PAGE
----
“We always tried to keep the pressure low and just have fun,” said Tony D’Ambrosio, who is in his 10th year at the helm in Imlay City. “We just focus on getting better. He’s always just wrestled. It’s just how he is. Dominic doesn’t even look at the brackets. He doesn’t find out who he’s wrestling until he shakes hands.”

What happens after they shake hands isn’t what one would expect from someone who could win that same Cool as a Cucumber award every year. 

D’Ambrosio’s matches typically don’t last long. Of his 159 wins, 105 have come by pin, including all three of his wins at the 2023 Individual Finals. As a junior, he set the school pin record at 41. This season, 32 of his 43 wins have been by pinfall.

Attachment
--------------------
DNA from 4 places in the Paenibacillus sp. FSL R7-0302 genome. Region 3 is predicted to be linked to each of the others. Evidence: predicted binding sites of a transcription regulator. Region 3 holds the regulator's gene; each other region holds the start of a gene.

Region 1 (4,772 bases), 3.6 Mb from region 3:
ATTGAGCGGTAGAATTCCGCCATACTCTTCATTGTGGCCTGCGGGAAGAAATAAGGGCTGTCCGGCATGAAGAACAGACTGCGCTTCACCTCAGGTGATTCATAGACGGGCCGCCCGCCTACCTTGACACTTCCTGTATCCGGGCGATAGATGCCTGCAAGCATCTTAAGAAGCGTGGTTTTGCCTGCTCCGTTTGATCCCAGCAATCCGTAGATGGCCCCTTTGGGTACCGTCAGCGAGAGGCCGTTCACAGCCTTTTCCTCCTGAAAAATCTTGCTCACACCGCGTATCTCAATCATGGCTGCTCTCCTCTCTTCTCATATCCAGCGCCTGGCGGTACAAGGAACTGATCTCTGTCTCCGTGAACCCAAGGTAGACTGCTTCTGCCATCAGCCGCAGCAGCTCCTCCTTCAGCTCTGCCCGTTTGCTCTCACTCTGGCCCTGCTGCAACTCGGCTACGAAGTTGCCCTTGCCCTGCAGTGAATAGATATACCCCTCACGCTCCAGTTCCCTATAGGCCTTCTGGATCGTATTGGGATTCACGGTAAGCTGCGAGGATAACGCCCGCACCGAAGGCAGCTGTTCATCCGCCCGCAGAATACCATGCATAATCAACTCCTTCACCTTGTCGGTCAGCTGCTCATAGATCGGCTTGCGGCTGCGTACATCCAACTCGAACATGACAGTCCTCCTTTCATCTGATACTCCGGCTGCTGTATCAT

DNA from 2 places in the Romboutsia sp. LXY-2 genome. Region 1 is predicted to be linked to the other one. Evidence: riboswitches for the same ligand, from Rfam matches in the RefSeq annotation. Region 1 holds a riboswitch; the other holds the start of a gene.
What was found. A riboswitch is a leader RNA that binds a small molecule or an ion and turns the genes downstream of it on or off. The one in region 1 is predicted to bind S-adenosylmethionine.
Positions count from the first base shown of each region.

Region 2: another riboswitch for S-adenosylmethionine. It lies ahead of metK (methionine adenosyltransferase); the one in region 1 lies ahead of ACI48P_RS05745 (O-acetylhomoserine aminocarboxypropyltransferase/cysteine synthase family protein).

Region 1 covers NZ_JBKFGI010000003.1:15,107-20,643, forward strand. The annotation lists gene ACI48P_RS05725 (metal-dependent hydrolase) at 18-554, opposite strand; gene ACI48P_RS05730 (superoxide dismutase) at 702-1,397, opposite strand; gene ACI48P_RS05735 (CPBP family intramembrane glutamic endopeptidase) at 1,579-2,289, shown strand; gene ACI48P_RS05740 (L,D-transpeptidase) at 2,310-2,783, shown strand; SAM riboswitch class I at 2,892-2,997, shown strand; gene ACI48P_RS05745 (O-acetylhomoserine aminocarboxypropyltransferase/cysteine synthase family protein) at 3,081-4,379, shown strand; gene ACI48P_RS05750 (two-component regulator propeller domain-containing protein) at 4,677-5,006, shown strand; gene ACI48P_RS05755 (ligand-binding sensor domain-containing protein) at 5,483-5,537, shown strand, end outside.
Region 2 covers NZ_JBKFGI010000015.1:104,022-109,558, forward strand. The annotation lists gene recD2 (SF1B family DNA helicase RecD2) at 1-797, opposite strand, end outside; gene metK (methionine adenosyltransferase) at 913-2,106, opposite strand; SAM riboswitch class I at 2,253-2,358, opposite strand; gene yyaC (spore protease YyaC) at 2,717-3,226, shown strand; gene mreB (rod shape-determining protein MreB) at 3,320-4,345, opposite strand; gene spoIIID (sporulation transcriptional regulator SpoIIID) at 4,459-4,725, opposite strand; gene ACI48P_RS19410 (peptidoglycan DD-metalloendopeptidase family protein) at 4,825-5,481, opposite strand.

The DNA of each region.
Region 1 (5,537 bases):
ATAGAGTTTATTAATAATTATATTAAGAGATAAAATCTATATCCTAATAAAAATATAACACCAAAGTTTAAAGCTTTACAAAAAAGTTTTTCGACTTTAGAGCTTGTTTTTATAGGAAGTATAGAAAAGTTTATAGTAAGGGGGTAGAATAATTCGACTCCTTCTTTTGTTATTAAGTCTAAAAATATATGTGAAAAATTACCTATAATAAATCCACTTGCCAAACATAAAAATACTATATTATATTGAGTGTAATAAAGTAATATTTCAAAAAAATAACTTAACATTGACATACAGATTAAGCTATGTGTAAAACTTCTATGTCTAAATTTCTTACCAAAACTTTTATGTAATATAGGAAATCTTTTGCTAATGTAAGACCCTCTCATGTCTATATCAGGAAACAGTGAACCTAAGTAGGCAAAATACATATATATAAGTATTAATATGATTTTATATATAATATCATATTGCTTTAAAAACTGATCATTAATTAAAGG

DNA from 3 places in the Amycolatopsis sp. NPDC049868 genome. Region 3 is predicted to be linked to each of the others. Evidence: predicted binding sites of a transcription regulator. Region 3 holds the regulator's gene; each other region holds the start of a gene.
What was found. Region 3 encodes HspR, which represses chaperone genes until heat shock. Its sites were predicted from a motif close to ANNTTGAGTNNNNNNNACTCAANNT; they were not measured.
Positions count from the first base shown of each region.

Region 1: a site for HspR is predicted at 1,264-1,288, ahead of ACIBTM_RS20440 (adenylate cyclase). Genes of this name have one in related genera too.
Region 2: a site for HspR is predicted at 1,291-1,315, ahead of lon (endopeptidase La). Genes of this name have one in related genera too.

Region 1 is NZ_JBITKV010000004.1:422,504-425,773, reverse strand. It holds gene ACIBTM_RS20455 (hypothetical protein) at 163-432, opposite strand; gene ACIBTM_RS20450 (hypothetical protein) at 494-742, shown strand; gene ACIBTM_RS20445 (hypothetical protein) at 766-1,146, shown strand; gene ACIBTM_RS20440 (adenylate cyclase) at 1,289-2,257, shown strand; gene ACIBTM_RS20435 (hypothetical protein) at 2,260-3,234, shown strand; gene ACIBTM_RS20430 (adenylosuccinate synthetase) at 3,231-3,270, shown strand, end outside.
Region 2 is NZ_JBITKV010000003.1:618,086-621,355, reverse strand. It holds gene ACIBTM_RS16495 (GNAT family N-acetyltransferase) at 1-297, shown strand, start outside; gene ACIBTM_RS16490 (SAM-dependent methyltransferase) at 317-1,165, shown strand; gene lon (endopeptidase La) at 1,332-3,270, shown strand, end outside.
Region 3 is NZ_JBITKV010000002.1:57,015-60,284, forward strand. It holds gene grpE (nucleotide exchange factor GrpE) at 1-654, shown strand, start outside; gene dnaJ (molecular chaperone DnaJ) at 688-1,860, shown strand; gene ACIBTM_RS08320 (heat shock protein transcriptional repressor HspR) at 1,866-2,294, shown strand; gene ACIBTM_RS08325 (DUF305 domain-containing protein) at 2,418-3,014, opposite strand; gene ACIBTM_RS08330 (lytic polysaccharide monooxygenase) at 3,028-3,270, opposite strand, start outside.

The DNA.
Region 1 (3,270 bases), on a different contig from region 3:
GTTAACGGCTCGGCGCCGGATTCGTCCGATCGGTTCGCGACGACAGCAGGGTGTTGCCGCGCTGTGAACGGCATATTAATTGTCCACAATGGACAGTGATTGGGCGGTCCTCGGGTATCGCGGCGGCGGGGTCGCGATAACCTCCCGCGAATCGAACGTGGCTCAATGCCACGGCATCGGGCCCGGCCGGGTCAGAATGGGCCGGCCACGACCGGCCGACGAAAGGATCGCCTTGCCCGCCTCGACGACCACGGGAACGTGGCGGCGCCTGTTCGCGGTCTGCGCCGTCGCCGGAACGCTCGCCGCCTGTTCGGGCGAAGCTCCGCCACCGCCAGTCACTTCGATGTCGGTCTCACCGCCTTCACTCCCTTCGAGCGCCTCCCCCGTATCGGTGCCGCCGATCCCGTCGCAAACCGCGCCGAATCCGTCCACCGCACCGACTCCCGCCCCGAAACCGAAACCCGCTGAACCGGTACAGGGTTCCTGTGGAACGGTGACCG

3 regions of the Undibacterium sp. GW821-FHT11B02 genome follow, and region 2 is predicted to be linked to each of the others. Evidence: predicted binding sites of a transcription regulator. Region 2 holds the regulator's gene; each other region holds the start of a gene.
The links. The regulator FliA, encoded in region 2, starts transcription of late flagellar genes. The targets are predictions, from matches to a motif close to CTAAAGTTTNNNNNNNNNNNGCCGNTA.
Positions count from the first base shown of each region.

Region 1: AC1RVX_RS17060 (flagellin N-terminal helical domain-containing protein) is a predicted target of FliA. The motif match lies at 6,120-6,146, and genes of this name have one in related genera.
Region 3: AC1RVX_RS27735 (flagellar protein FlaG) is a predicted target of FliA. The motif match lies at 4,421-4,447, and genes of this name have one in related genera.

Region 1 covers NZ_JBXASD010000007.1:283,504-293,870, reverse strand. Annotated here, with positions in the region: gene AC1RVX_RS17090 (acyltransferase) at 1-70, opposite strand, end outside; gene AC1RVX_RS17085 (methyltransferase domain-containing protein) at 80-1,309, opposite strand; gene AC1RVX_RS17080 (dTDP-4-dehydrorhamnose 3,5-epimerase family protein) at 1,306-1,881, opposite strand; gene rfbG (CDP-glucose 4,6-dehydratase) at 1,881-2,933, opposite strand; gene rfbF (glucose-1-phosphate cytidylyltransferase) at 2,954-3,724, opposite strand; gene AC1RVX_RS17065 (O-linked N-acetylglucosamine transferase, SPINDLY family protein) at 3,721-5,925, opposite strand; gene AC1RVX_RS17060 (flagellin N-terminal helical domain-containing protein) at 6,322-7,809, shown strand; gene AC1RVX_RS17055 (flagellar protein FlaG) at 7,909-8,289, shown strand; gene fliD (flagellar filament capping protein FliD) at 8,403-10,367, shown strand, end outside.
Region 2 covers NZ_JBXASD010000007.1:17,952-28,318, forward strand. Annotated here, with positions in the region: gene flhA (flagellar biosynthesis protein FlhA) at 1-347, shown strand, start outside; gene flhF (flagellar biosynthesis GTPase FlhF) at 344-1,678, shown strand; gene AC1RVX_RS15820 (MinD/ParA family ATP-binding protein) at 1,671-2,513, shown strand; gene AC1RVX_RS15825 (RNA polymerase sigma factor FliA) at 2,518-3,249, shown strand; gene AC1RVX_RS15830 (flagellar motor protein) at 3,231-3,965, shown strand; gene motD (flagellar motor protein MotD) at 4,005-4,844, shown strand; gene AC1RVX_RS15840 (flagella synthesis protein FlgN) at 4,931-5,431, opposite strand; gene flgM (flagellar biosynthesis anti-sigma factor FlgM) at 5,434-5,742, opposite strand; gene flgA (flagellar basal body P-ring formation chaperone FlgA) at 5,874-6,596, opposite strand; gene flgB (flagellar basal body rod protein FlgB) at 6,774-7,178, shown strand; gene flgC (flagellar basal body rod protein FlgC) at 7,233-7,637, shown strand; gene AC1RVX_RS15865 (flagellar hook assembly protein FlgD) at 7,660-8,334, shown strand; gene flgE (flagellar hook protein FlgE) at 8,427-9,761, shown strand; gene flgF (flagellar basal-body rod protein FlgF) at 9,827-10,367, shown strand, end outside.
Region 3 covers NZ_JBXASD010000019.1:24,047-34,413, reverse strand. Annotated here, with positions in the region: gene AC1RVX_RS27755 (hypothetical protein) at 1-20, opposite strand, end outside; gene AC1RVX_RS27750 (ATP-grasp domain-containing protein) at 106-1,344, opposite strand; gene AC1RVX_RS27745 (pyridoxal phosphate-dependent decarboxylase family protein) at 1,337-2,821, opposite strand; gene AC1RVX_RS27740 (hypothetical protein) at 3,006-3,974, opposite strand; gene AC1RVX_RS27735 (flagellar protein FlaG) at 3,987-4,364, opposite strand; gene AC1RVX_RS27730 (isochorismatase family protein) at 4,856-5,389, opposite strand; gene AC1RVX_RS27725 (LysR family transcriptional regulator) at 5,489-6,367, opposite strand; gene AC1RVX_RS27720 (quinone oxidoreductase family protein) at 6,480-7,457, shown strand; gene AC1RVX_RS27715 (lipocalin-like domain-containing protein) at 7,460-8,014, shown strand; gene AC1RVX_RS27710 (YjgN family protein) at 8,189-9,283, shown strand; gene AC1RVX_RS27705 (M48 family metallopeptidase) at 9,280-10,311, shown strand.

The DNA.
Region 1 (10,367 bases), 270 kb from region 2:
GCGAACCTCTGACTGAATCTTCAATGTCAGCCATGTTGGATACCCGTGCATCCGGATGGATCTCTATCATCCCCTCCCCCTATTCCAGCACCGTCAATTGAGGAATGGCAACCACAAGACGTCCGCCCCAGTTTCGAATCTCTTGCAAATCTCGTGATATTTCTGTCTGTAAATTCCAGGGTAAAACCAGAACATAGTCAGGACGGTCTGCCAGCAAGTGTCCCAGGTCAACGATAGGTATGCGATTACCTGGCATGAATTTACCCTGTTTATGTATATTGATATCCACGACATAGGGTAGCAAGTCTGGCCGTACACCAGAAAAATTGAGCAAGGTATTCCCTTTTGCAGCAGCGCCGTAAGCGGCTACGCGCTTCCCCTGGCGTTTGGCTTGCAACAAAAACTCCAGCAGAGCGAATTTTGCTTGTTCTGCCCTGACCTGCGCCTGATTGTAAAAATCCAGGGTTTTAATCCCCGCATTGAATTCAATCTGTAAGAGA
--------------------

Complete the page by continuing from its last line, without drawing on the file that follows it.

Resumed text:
Just four of his matches have gone beyond the first period this season, and only two of those have gone the distance. 

“This year, he’s really been turning it all on,” Tony D’Ambrosio said. “He didn’t start pinning a lot until later on into middle school and high school. It’s just basic stuff, not anything fancy. He’s a nice kid, but when he’s on the mat, he’s going to turn you over.”

D’Ambrosio, right, works to pin an opponent. Dominic isn’t a thrower, and his pins aren’t the result of catching an opponent in anything fluky. He’s just meticulous, and able to take advantage of any opening he’s given.

“I’m (working on a half Nelson) 100 times, 200 times during the week, so I’ll be able to hit it during the weekend,” he said. “If I got somebody’s head, nobody is getting out of it. I can just flow really well into a pinning sequence.”